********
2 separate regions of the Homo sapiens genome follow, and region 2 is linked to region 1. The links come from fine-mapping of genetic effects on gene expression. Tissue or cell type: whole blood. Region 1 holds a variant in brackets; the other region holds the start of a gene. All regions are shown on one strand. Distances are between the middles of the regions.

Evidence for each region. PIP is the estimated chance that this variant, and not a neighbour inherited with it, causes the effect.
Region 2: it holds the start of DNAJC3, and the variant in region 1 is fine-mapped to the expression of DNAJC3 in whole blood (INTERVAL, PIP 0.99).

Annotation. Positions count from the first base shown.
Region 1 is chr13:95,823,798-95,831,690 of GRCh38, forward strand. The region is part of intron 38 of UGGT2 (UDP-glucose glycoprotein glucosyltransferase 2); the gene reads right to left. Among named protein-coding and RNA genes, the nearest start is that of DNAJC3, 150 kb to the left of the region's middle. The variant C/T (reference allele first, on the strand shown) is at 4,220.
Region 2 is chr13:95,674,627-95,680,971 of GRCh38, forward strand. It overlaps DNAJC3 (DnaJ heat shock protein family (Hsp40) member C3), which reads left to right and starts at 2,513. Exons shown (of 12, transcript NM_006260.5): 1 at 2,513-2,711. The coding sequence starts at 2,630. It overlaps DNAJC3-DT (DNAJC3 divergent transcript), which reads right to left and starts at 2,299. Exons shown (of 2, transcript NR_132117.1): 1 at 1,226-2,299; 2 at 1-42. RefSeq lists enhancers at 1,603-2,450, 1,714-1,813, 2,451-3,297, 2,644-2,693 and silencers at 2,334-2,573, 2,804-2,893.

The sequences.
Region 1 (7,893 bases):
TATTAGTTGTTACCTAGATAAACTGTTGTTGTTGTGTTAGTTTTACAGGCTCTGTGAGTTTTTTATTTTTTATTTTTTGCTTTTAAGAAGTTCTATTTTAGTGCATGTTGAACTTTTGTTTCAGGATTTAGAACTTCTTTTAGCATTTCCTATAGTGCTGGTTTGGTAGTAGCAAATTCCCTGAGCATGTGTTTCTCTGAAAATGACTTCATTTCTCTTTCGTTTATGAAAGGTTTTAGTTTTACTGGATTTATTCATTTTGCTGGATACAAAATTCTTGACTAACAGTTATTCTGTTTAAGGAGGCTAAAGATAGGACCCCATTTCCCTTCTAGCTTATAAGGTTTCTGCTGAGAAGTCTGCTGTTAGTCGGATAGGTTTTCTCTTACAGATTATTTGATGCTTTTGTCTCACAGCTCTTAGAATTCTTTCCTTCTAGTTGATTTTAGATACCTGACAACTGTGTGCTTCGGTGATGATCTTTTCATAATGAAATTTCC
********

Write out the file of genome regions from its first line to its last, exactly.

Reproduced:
2 separate regions of the Homo sapiens genome follow, and region 2 is linked to region 1. The links come from fine-mapping of genetic effects on gene expression. Tissue or cell type: whole blood. Region 1 holds a variant in brackets; the other region holds the start of a gene. All regions are shown on one strand. Distances are between the middles of the regions.

Evidence for each region. PIP is the estimated chance that this variant, and not a neighbour inherited with it, causes the effect.
Region 2: it holds the start of DNAJC3, and the variant in region 1 is fine-mapped to the expression of DNAJC3 in whole blood (INTERVAL, PIP 0.99).

Annotation. Positions count from the first base shown.
Region 1 is chr13:95,823,798-95,831,690 of GRCh38, forward strand. The region is part of intron 38 of UGGT2 (UDP-glucose glycoprotein glucosyltransferase 2); the gene reads right to left. Among named protein-coding and RNA genes, the nearest start is that of DNAJC3, 150 kb to the left of the region's middle. The variant C/T (reference allele first, on the strand shown) is at 4,220.
Region 2 is chr13:95,674,627-95,680,971 of GRCh38, forward strand. It overlaps DNAJC3 (DnaJ heat shock protein family (Hsp40) member C3), which reads left to right and starts at 2,513. Exons shown (of 12, transcript NM_006260.5): 1 at 2,513-2,711. The coding sequence starts at 2,630. It overlaps DNAJC3-DT (DNAJC3 divergent transcript), which reads right to left and starts at 2,299. Exons shown (of 2, transcript NR_132117.1): 1 at 1,226-2,299; 2 at 1-42. RefSeq lists enhancers at 1,603-2,450, 1,714-1,813, 2,451-3,297, 2,644-2,693 and silencers at 2,334-2,573, 2,804-2,893.

The sequences.
Region 1 (7,893 bases):
TATTAGTTGTTACCTAGATAAACTGTTGTTGTTGTGTTAGTTTTACAGGCTCTGTGAGTTTTTTATTTTTTATTTTTTGCTTTTAAGAAGTTCTATTTTAGTGCATGTTGAACTTTTGTTTCAGGATTTAGAACTTCTTTTAGCATTTCCTATAGTGCTGGTTTGGTAGTAGCAAATTCCCTGAGCATGTGTTTCTCTGAAAATGACTTCATTTCTCTTTCGTTTATGAAAGGTTTTAGTTTTACTGGATTTATTCATTTTGCTGGATACAAAATTCTTGACTAACAGTTATTCTGTTTAAGGAGGCTAAAGATAGGACCCCATTTCCCTTCTAGCTTATAAGGTTTCTGCTGAGAAGTCTGCTGTTAGTCGGATAGGTTTTCTCTTACAGATTATTTGATGCTTTTGTCTCACAGCTCTTAGAATTCTTTCCTTCTAGTTGATTTTAGATACCTGACAACTGTGTGCTTCGGTGATGATCTTTTCATAATGAAATTTCC